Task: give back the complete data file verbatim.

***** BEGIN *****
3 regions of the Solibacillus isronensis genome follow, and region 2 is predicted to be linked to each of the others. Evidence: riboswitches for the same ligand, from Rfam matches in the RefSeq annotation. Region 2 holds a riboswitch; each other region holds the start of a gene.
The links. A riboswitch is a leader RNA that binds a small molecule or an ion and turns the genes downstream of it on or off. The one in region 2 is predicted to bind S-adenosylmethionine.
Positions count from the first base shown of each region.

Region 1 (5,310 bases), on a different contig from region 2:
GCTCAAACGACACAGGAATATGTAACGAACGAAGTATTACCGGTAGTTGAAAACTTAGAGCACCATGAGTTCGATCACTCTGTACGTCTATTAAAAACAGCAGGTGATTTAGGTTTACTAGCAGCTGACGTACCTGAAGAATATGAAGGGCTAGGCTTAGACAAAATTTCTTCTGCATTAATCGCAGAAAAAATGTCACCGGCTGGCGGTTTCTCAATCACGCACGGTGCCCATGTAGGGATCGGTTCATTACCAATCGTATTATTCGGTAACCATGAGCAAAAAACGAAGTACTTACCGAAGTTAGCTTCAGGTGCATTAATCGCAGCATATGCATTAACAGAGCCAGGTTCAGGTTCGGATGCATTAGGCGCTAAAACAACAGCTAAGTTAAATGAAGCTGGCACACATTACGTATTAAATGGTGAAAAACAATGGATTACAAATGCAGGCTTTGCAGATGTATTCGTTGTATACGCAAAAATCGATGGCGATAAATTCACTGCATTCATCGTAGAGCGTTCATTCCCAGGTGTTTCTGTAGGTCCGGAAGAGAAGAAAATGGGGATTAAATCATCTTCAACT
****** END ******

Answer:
3 regions of the Solibacillus isronensis genome follow, and region 2 is predicted to be linked to each of the others. Evidence: riboswitches for the same ligand, from Rfam matches in the RefSeq annotation. Region 2 holds a riboswitch; each other region holds the start of a gene.
The links. A riboswitch is a leader RNA that binds a small molecule or an ion and turns the genes downstream of it on or off. The one in region 2 is predicted to bind S-adenosylmethionine.
Positions count from the first base shown of each region.

Region 1 (5,310 bases), on a different contig from region 2:
GCTCAAACGACACAGGAATATGTAACGAACGAAGTATTACCGGTAGTTGAAAACTTAGAGCACCATGAGTTCGATCACTCTGTACGTCTATTAAAAACAGCAGGTGATTTAGGTTTACTAGCAGCTGACGTACCTGAAGAATATGAAGGGCTAGGCTTAGACAAAATTTCTTCTGCATTAATCGCAGAAAAAATGTCACCGGCTGGCGGTTTCTCAATCACGCACGGTGCCCATGTAGGGATCGGTTCATTACCAATCGTATTATTCGGTAACCATGAGCAAAAAACGAAGTACTTACCGAAGTTAGCTTCAGGTGCATTAATCGCAGCATATGCATTAACAGAGCCAGGTTCAGGTTCGGATGCATTAGGCGCTAAAACAACAGCTAAGTTAAATGAAGCTGGCACACATTACGTATTAAATGGTGAAAAACAATGGATTACAAATGCAGGCTTTGCAGATGTATTCGTTGTATACGCAAAAATCGATGGCGATAAATTCACTGCATTCATCGTAGAGCGTTCATTCCCAGGTGTTTCTGTAGGTCCGGAAGAGAAGAAAATGGGGATTAAATCATCTTCAACT